Friday, March 2, 2018

Death Wish: A fate this film deserves

Death Wish (2018) • View trailer 
Two stars. Rated R, for profanity, dramatic intensity, strong violence and gore

By Derrick Bang

If director Eli Roth is hoping for mainstream respectability, this isn’t the right path.

The original Charles Bronson Death Wish was a cultural flashpoint back in 1974 (its four progressively tawdry sequels, not so much). The political divide was incendiary, with mounting raucous protests ultimately helping to force a corrupt president from office; big-city crime and street violence were out of control; the older generation was dismayed by a younger generation that seemed not to care about much of anything.

While working his way up the bad guy food chain in pursuit of the creep who orchestrated
the invasion of his home, Paul Kersey (Bruce Willis, right) employs rather unsual tactics
to extract information from a thug.
Half the country viewed Bronson’s film as a fascist nightmare; the other half thought his character’s actions fell under the heading of Damn Well About Time.

Things change ... not so much.

There’s no question that Roth and scripter Joe Carnahan’s updated remake is well-timed, but — sadly — reaction to this film is likely to be even more polarized. Half the audience will regard it as an irresponsible NRA recruitment tool; the other half, once again, will smile in satisfaction and think, Hey, that’s a good way to solve some problems.

The third half, based on Wednesday evening’s preview screening, will chortle gleefully each time Bruce Willis dispatches a baddie. And that’s perhaps even more disturbing.

Granted, this updated Death Wish has some mild laugh lines; most, however, derive from the verbal skirmishes between Paul Kersey (Willis) and investigating detectives Kevin Raines (Dean Norris) and Leonore Jackson (Kimberly Elise).

I fail to see how watching some guy’s eyes pop out of his graphically crushed head warrants a chuckle, let alone rip-snortin’ peals of laughter. But that’s to be expected from Roth’s core fan base, which — let us recall — laps up the torture-porn trash for which he is best known: Cabin Fever, The Green Inferno, the Hostel series and others I’ve blissfully forgotten.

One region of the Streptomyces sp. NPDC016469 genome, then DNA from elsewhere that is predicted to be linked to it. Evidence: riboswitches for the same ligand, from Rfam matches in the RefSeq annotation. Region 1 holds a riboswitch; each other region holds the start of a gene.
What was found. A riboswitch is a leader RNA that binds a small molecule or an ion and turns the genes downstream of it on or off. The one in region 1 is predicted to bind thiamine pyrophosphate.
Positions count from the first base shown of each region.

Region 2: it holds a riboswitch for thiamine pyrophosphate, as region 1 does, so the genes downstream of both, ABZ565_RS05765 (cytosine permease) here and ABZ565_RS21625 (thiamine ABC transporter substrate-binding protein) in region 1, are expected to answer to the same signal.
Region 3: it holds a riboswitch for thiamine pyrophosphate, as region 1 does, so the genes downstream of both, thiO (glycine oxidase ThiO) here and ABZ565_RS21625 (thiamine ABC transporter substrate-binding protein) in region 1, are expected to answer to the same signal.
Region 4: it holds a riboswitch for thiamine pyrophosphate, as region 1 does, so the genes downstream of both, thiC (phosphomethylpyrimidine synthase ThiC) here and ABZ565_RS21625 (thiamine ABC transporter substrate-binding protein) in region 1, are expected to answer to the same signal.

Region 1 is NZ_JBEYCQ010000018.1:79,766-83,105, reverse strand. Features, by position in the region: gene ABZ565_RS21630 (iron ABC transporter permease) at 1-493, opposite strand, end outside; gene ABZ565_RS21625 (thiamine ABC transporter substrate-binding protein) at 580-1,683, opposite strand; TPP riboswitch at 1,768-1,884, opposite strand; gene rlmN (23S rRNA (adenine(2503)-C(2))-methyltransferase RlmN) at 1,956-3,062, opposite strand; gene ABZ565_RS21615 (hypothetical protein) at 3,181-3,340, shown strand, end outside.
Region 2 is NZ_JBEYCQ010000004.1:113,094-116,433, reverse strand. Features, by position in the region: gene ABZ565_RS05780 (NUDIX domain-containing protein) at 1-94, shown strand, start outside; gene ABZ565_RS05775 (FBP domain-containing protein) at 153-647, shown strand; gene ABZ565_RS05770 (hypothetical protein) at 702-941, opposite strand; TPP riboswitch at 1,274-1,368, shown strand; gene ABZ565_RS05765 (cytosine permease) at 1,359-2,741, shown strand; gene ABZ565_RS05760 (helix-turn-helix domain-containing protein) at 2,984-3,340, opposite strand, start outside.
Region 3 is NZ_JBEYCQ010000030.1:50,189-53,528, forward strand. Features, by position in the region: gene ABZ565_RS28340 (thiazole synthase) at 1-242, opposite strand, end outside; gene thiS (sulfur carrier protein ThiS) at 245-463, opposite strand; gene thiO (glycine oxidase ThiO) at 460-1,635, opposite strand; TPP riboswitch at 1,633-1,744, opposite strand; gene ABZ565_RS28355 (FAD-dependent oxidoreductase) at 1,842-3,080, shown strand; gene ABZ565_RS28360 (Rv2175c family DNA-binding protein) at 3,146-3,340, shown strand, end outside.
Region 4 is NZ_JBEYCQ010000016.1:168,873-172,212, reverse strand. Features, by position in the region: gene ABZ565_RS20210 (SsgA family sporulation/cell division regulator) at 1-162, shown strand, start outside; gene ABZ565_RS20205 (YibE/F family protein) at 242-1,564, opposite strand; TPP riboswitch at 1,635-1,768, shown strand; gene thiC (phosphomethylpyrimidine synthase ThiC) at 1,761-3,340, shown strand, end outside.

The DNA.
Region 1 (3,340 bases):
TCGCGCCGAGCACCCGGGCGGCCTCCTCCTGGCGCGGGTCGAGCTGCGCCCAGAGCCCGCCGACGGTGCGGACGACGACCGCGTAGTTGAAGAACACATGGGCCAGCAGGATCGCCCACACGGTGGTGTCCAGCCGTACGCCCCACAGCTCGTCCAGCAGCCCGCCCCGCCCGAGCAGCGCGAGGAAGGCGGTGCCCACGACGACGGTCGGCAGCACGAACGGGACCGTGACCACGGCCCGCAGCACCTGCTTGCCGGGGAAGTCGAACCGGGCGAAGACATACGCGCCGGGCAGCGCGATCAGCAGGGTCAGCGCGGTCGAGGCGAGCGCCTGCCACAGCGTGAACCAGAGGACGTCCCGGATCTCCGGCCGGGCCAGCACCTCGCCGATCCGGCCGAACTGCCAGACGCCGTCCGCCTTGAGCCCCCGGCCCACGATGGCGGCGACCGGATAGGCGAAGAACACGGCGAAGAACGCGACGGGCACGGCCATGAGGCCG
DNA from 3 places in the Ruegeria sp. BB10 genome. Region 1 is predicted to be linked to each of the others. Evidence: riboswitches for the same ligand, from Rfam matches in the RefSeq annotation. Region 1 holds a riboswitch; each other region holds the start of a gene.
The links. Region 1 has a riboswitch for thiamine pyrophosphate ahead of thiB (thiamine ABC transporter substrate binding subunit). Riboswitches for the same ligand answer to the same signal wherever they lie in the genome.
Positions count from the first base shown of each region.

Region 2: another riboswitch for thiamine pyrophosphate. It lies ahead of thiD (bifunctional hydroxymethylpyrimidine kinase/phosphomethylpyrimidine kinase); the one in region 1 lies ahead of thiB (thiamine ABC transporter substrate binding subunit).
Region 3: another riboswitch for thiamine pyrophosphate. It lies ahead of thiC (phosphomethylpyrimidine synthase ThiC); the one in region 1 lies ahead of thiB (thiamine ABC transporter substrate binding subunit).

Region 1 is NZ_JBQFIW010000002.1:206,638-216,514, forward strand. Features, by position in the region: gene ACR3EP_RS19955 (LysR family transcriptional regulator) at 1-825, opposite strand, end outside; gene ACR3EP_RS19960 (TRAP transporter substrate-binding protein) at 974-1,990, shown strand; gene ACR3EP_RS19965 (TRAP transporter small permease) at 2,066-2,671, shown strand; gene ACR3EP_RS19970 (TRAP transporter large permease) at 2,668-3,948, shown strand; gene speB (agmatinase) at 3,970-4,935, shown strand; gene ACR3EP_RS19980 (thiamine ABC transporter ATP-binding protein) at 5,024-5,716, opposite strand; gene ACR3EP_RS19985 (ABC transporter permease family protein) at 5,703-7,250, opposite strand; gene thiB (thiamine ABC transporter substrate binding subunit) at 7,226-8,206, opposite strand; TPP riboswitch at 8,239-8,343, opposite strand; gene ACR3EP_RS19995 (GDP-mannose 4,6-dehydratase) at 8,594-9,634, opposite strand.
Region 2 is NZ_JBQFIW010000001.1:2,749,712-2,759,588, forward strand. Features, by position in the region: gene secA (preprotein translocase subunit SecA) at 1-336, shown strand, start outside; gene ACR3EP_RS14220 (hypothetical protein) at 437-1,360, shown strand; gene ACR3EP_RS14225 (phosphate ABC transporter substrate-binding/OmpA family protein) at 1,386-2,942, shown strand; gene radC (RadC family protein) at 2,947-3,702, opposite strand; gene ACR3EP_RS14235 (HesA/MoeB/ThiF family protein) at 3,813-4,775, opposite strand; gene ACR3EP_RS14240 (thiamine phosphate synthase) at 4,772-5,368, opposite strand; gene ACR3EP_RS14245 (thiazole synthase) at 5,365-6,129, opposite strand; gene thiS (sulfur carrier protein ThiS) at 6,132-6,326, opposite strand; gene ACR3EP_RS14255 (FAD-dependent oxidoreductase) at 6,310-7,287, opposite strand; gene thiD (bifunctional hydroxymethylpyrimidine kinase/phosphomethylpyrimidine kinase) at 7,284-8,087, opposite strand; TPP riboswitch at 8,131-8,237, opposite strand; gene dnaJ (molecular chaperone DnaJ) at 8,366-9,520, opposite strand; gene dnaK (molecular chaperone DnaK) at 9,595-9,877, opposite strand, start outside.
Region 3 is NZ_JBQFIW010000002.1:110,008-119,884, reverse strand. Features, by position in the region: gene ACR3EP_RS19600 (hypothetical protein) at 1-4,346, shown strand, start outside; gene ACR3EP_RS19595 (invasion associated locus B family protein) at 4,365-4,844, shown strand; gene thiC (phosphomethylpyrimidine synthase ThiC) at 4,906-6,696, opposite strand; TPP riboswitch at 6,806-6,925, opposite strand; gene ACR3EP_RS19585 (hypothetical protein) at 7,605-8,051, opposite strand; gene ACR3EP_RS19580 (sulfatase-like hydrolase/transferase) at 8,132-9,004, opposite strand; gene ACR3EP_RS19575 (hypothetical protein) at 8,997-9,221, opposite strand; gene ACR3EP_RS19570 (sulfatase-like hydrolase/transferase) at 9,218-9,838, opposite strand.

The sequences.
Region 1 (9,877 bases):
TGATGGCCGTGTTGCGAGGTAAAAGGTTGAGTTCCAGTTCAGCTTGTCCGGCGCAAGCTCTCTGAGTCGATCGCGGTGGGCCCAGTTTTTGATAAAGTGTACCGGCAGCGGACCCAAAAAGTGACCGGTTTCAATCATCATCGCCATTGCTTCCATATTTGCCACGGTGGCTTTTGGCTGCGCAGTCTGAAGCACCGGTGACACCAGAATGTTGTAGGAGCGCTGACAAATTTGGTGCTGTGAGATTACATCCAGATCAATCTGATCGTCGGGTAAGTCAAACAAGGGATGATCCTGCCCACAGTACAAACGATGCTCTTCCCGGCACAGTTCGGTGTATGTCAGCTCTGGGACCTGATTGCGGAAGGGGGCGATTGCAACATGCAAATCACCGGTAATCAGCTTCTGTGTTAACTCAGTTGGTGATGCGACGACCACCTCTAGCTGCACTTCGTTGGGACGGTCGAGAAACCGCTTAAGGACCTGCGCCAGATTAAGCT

Roth may have attracted a solid cast for this outing, and the film may benefit from whatever name-brand recognition its predecessor still delivers ... but as the (original) saying goes, a hog in a silk waistcoat is still a hog.

The core story hasn’t changed much. Dedicated Chicago surgeon Paul Kersey has it all: a hospital practice at which he excels; a loving wife (Elisabeth Shue, as Lucy); a devoted daughter (Camila Morrone, as Jordan), who just got into the college of her choice; and a gorgeous home in an upscale neighborhood.

No sign of a dog. Seems like they should have a dog.

The film’s opening montage eavesdrops on police band frequencies, radio talk shows and social media exchanges obsessed with the same thing: shooting statistics — injuries and homicides — that are salaciously exaggerated for the purposes of this storyline. Indeed, social media’s ability to fan the flames is one of the culture shifts acknowledged by Carnahan’s script, but he does little beyond exploiting it.